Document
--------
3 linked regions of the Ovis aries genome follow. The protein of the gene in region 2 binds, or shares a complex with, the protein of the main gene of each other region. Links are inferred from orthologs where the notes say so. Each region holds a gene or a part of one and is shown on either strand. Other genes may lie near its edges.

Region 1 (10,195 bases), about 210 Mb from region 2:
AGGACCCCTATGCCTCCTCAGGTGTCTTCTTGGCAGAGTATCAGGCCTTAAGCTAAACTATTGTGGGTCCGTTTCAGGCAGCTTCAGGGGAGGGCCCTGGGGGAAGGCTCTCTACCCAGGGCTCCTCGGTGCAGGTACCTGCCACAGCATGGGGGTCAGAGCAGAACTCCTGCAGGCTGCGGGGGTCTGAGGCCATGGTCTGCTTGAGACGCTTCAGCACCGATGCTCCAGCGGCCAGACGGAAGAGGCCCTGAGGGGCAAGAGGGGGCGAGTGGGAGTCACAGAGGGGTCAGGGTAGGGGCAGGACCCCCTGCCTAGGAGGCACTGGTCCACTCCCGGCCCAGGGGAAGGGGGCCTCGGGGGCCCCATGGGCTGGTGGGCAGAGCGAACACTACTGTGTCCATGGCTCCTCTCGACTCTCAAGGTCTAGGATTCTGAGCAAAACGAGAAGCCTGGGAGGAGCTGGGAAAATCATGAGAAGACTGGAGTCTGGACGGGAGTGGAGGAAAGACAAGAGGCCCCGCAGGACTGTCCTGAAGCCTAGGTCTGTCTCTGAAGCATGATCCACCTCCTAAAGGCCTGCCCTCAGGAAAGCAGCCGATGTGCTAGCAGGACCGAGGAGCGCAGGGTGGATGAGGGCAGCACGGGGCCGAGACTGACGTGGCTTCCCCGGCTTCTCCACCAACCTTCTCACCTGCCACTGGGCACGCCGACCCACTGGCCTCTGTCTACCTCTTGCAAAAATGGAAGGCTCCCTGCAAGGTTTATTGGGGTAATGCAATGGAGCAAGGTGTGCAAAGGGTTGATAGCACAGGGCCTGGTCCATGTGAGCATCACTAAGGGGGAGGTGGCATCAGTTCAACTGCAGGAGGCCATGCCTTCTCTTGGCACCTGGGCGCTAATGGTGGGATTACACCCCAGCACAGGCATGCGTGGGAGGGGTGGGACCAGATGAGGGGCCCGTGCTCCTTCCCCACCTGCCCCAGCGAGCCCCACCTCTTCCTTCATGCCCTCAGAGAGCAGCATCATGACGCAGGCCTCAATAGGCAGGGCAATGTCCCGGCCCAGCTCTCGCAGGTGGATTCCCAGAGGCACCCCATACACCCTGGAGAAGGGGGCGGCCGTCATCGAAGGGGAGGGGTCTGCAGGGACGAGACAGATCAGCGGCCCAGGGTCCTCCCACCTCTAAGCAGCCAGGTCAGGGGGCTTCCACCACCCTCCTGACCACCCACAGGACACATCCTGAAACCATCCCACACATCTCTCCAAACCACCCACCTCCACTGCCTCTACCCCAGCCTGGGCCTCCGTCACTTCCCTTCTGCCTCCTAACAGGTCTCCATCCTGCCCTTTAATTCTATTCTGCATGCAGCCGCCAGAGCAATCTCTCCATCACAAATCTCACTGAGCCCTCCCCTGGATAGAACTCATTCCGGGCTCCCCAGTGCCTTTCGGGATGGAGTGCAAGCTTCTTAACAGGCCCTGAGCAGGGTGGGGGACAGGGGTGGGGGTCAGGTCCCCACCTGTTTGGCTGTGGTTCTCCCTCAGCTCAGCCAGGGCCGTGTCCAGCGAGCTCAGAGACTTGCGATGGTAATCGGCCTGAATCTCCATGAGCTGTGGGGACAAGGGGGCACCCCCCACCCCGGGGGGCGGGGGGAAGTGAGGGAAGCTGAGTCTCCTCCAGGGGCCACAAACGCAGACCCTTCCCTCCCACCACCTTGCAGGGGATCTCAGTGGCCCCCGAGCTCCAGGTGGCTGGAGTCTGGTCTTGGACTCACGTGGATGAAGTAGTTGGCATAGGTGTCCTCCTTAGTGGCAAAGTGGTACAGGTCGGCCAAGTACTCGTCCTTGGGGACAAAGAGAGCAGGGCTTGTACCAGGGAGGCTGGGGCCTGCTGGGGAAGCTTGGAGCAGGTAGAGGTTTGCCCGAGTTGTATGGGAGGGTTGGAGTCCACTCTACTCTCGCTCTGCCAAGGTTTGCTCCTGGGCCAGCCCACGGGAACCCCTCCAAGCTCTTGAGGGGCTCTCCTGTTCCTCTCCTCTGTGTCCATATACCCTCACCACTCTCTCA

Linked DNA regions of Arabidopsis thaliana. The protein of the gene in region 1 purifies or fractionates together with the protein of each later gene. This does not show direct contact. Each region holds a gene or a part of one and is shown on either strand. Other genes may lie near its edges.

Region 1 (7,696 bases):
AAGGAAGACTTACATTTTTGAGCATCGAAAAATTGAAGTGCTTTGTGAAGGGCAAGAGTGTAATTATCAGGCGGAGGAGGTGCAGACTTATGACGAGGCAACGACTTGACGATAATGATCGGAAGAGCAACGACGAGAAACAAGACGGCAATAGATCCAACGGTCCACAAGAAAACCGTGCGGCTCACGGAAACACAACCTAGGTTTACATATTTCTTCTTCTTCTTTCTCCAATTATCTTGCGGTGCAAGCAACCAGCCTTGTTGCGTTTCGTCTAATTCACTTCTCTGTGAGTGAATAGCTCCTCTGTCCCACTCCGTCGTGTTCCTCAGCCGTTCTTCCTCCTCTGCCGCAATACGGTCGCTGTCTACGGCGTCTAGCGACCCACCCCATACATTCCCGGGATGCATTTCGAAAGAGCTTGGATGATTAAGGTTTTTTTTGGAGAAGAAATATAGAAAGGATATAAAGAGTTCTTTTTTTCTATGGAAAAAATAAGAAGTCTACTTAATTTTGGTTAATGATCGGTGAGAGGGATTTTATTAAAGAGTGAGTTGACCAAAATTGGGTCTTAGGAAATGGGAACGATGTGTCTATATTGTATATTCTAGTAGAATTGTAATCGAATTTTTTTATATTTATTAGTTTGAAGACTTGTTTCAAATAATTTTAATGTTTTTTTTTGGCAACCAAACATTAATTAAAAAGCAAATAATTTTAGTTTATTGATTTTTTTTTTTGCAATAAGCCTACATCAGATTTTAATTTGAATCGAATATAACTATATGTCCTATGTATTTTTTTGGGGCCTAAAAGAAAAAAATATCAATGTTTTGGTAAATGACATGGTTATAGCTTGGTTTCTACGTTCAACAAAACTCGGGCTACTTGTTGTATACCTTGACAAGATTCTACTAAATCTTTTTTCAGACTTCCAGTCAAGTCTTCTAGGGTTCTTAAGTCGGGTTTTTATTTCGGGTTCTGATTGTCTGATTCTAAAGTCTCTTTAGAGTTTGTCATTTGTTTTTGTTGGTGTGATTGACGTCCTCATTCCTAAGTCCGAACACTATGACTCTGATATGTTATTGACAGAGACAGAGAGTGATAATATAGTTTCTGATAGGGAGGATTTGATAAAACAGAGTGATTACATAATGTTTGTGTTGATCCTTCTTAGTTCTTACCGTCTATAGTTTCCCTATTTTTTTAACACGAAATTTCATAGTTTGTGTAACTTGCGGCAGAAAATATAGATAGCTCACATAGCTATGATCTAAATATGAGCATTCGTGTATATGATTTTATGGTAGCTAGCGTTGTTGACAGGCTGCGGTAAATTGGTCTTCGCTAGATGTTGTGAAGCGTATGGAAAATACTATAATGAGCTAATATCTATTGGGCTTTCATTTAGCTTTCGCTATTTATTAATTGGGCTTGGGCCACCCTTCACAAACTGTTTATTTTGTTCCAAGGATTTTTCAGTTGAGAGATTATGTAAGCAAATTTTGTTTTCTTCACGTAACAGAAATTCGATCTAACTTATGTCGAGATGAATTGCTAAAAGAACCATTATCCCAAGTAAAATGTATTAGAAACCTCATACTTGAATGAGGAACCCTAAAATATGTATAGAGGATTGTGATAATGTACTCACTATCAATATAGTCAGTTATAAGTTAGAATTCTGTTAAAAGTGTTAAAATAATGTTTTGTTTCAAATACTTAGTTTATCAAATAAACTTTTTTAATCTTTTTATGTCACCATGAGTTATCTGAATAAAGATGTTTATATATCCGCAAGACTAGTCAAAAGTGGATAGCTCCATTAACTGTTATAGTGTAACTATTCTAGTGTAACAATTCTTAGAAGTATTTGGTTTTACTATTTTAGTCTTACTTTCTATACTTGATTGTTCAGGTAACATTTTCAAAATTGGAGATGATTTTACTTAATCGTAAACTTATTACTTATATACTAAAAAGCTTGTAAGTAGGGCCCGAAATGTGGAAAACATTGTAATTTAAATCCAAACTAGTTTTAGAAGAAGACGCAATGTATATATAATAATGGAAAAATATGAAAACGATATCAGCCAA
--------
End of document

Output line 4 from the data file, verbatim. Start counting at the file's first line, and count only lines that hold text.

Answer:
Linked DNA regions of Arabidopsis thaliana. The protein of the gene in region 1 purifies or fractionates together with the protein of each later gene. This does not show direct contact. Each region holds a gene or a part of one and is shown on either strand. Other genes may lie near its edges.